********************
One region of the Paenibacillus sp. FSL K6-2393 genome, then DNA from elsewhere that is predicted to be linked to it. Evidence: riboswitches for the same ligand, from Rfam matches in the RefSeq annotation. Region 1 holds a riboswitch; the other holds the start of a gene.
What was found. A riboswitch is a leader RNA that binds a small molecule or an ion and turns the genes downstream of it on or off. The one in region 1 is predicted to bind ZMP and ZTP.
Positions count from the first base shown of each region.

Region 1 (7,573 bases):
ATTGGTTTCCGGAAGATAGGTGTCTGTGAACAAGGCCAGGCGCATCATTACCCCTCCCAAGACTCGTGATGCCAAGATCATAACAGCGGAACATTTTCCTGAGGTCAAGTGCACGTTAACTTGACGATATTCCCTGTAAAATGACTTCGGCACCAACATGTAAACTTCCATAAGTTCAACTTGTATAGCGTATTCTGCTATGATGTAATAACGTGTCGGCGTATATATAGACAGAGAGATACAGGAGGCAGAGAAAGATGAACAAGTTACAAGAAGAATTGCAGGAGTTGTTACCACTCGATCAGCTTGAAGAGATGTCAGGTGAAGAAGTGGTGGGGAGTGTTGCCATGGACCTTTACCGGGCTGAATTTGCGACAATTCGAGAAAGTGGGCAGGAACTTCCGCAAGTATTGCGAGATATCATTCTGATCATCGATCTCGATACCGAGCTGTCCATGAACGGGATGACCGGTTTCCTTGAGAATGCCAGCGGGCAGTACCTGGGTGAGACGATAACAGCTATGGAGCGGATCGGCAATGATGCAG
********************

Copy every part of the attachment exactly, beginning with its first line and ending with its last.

One region of the Paenibacillus sp. FSL K6-2393 genome, then DNA from elsewhere that is predicted to be linked to it. Evidence: riboswitches for the same ligand, from Rfam matches in the RefSeq annotation. Region 1 holds a riboswitch; the other holds the start of a gene.
What was found. A riboswitch is a leader RNA that binds a small molecule or an ion and turns the genes downstream of it on or off. The one in region 1 is predicted to bind ZMP and ZTP.
Positions count from the first base shown of each region.

Region 1 (7,573 bases):
ATTGGTTTCCGGAAGATAGGTGTCTGTGAACAAGGCCAGGCGCATCATTACCCCTCCCAAGACTCGTGATGCCAAGATCATAACAGCGGAACATTTTCCTGAGGTCAAGTGCACGTTAACTTGACGATATTCCCTGTAAAATGACTTCGGCACCAACATGTAAACTTCCATAAGTTCAACTTGTATAGCGTATTCTGCTATGATGTAATAACGTGTCGGCGTATATATAGACAGAGAGATACAGGAGGCAGAGAAAGATGAACAAGTTACAAGAAGAATTGCAGGAGTTGTTACCACTCGATCAGCTTGAAGAGATGTCAGGTGAAGAAGTGGTGGGGAGTGTTGCCATGGACCTTTACCGGGCTGAATTTGCGACAATTCGAGAAAGTGGGCAGGAACTTCCGCAAGTATTGCGAGATATCATTCTGATCATCGATCTCGATACCGAGCTGTCCATGAACGGGATGACCGGTTTCCTTGAGAATGCCAGCGGGCAGTACCTGGGTGAGACGATAACAGCTATGGAGCGGATCGGCAATGATGCAG